Molecular and Materials Science

A new, tunable quantum spin liquid offers next-generation technology promise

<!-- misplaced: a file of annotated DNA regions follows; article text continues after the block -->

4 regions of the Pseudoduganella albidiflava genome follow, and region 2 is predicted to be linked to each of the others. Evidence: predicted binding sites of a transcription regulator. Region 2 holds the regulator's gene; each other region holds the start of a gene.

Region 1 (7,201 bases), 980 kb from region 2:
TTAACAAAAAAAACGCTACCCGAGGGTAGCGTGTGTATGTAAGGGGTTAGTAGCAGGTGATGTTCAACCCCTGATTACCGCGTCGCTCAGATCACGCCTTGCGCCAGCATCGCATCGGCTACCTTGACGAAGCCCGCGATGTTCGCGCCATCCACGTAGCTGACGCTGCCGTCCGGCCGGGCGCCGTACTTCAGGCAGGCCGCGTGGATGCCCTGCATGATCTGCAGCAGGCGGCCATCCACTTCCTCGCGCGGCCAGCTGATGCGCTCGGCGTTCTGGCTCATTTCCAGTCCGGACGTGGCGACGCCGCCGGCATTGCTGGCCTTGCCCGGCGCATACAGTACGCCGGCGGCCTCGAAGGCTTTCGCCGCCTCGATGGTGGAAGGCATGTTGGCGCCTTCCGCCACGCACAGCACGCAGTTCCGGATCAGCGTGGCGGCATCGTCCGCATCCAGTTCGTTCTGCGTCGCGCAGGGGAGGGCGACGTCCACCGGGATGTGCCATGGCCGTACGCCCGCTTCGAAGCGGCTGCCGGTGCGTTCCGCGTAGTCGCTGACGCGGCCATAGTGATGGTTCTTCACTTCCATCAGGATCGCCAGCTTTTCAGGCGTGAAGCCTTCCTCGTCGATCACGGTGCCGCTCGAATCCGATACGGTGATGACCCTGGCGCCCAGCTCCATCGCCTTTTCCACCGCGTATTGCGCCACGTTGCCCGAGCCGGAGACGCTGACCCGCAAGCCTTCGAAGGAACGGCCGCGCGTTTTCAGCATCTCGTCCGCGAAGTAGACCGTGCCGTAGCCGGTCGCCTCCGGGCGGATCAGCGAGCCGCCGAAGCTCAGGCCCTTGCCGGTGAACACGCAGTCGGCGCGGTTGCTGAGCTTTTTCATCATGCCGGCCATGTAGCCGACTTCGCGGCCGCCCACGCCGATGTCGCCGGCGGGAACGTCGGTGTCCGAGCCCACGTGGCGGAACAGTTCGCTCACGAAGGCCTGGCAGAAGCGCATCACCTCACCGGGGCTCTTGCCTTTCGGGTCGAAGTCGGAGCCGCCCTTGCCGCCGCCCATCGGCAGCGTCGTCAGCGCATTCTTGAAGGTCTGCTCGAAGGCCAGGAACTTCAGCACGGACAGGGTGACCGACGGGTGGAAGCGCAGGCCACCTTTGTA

A new, tunable quantum spin liquid offers next-generation technology promise: Research at CMMS has demonstrated that it's possible to tweak a magnetic materials' overall electron structure in a new way to create novel states that could have numerous technological applications, including for improved magnetic information storage. As reported in Physical Review Letters (2018), using TRIUMF's µSR probe it was discovered that a material's magnetic ground state can be tuned by changing its charge order. A quantum spin liquid (QSL) is a strange ground state of a magnetic material with long-range entanglement and emergent excitations. The usual ingredients required to make a QSL are small spins and competing interactions that create geometric frustration. CMMS added an additional ingredient to generate QSL physics: charge order. The materials Li2In1-xScxMo3O8 have an asymmetric lattice and the electrons are dilute, with only a third of the sites occupied. As the ratio of scandium (Sc) to indium (In) atoms in the material is altered, the lattice becomes more symmetric and the electrons form a particular “plaquette” charge order which generates more frustration and induces a new, tunable QSL ground state.